I opened the door and confronted a tempting box of Milky Way bars, perched upon a platform engraved with the word “Nein” (No) on a brass plaque.
No one would know if I were to eat the chocolate. I was at the KW Institute for Contemporary Art in Berlin in January. In the exhibit, entitled “One on One,” visitors received a do-not-disturb style sign to hang on the door to each of the museum’s 17 chambers. These chambers were filled with art specifically created for a single viewer at a time.
My program guide directly referenced this set-up: “Alone in the space with the art, one-on-one with a work that was made for the single individual, in a direct and inescapable interaction—intimate and confrontational.”
As an art philistine, I was nervous about navigating this exhibit. How would I know what to think about each piece, without being able to gauge the reactions of other visitors surrounding me? There was no signage to indicate what each room contained: each of the five floors had enormous enclosures, all painted white, so going in was the only way to know what was inside.
Many of the rooms demanded waiting in long lines; naturally, I jumped at the opportunity to enter a room with no other patrons outside. My first room contained the Milky Way bars referenced above—it was amusing and frustrating to realize that I was being dared to consume the first piece of art I encountered. I exited and chose to take on the longest line in the whole museum.
I passed the time in line watching others go into the Milky Way room. Some emerged looking irritated while others looked bemused. Some concealed their reaction with impassive faces. Off in the distance, I could hear muted piano music that began and ceased intermittently. Finally, after 45 minutes, I was the first in line for a room that seemed to generate tangible energy around it. My predecessor materialized in front of me, after what seemed like an eternity. He gave me a nod, with a slight smirk on his face.
I put my sign on the door, which opened into an atrium with another door.
Through the second, and suddenly the piano music stopped, abruptly.
Two men were sitting before a piano, hands hovering over the keys from their interrupted duet. I stood only a few paces away, unaware of what was expected of me or how I should respond. They looked at me, expectantly. One player took a sip from a glass of water. Time seemed to stretch. The only noise came from the courtyard floors below.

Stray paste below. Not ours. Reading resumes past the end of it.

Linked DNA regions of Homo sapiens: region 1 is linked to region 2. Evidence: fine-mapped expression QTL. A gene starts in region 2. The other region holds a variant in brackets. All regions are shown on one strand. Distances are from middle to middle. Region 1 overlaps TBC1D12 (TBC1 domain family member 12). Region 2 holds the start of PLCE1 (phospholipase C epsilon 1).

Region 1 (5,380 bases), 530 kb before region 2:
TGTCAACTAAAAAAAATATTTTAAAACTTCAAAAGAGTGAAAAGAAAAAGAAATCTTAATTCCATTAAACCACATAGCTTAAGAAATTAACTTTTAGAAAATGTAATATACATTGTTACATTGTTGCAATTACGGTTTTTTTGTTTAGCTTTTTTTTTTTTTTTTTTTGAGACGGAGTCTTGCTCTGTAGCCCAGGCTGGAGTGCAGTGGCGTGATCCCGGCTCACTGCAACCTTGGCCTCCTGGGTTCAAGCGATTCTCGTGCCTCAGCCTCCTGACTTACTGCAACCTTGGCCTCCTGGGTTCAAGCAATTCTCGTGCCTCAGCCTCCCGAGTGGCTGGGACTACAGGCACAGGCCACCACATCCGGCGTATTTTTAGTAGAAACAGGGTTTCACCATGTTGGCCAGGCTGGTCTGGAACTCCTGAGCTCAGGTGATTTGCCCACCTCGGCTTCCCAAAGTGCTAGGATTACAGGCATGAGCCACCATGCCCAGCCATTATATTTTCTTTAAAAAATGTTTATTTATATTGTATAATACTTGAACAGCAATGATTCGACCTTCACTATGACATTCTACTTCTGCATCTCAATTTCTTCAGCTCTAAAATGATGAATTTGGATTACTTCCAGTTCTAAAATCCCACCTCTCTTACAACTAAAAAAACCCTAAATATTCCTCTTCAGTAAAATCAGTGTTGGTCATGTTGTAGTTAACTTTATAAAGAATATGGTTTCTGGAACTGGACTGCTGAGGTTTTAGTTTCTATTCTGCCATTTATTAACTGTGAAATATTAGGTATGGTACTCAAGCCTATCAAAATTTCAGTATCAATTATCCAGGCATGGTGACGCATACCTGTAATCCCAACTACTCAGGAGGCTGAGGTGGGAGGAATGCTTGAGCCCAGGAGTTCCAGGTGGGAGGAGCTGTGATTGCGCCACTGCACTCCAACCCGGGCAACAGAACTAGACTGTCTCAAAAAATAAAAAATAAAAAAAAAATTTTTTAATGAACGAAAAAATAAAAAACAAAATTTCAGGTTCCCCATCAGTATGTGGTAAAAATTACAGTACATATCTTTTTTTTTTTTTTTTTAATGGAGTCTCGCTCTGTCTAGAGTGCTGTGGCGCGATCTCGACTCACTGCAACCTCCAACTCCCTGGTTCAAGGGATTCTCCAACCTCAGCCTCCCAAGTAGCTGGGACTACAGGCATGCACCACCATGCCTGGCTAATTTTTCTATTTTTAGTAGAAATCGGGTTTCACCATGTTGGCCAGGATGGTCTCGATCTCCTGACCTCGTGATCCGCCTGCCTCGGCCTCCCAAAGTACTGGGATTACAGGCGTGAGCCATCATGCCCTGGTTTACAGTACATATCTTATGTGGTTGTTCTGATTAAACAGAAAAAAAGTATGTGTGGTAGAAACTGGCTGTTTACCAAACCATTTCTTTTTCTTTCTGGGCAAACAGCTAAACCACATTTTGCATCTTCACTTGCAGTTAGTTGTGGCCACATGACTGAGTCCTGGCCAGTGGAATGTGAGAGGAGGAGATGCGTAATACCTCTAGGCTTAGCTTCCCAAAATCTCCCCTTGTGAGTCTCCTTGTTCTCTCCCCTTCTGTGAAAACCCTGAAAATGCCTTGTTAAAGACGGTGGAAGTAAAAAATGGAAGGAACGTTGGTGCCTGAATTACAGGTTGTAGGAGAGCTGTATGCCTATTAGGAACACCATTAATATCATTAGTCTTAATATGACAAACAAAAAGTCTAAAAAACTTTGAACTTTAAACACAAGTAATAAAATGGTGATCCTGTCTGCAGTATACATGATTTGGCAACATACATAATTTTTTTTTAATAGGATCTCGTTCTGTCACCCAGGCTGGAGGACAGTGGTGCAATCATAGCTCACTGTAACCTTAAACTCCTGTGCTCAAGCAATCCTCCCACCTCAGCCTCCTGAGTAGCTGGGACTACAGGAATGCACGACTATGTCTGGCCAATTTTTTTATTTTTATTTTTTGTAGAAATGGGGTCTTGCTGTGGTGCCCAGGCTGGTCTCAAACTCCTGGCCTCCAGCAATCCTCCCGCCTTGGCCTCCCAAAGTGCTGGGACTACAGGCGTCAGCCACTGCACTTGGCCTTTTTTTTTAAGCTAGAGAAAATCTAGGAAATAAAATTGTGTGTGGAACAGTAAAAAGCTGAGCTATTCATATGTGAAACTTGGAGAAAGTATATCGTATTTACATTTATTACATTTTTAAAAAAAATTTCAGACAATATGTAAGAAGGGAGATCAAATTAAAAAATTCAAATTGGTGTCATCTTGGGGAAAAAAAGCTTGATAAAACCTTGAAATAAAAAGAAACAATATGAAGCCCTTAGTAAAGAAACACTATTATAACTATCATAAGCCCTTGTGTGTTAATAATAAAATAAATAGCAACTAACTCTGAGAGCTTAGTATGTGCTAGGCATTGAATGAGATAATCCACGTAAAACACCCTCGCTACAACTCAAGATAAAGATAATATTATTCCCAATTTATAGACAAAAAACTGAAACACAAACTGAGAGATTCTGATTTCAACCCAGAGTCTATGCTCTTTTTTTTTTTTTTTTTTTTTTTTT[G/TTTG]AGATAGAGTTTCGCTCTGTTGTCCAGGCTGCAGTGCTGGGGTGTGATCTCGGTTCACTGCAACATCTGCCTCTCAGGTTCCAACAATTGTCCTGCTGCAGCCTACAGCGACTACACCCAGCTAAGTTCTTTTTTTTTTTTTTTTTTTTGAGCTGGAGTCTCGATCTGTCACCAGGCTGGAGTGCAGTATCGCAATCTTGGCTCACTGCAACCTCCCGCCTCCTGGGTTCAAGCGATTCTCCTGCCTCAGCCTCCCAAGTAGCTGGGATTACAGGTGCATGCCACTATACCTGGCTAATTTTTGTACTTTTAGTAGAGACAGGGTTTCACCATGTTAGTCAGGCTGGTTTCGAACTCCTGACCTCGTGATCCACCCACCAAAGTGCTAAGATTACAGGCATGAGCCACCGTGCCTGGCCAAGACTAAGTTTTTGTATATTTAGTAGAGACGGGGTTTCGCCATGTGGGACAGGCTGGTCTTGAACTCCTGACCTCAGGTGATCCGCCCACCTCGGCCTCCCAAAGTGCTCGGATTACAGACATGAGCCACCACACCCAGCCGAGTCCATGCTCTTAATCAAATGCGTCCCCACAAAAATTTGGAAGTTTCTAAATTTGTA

I had the power to influence the performance because I was there, too. I could have asked them anything. “Do you believe in God?” or “How do you feel about sitting at this piano all day?” But any of those questions, at the time, felt contrived, so I requested that the music continue. Alas, the two men just chortled. One asked, “What are you doing in Berlin?” and gradually we eased into that conversation.
After a few minutes I felt guilty occupying their time with my non-existentialist banter, so I emerged, in the know. My successor, an older German woman, asked nervously “Is it live?” to which I answered, cryptically, “Sort of.”
In the third room, a refrigerator was positioned at the far end. I walked slowly up to it, with trepidation, at this point expecting a human head or some other sort of gruesome object inside. However, upon opening the refrigerator door, I was confronted with nothing.
This exhibit transformed my understanding of what it means to appreciate art. With no written descriptions of the pieces, or art-history major friends to guide me, I was able to create my own conception of what the artist “meant” with each piece (maybe they didn’t intend for any meaning to be derived). In many crowded museums in destination cities, viewing art feels like an exercise in productivity and accomplishment. But in this exhibit there were no interruptions or distractions or guidance.
The closest sensation I’ve had to that experience at Duke was my independent study last Fall with the best professor I’ve ever had (and will ever have). Absent class peers, it was just he and I, talking about books. There was immense pressure to come prepared and ready to ask questions, but there were no notes to be passed and no comments to take as bait. I didn’t know when I proposed the independent course of study what I was getting myself into, and after he approved it, only he was able to influence how I interpreted the material.
Both of these types of knowledge were refreshing, and continue to challenge my perception of artists and of texts. Since I worry that we take too many cues from others, and too few from ourselves, my one prescription would be this: Set-up an independent study with someone you admire so much it terrifies you, and liberate yourself from all other influences.
Samantha Lachman is a Trinity senior. Her column runs every other Tuesday. Follow her on Twitter @SamLachman.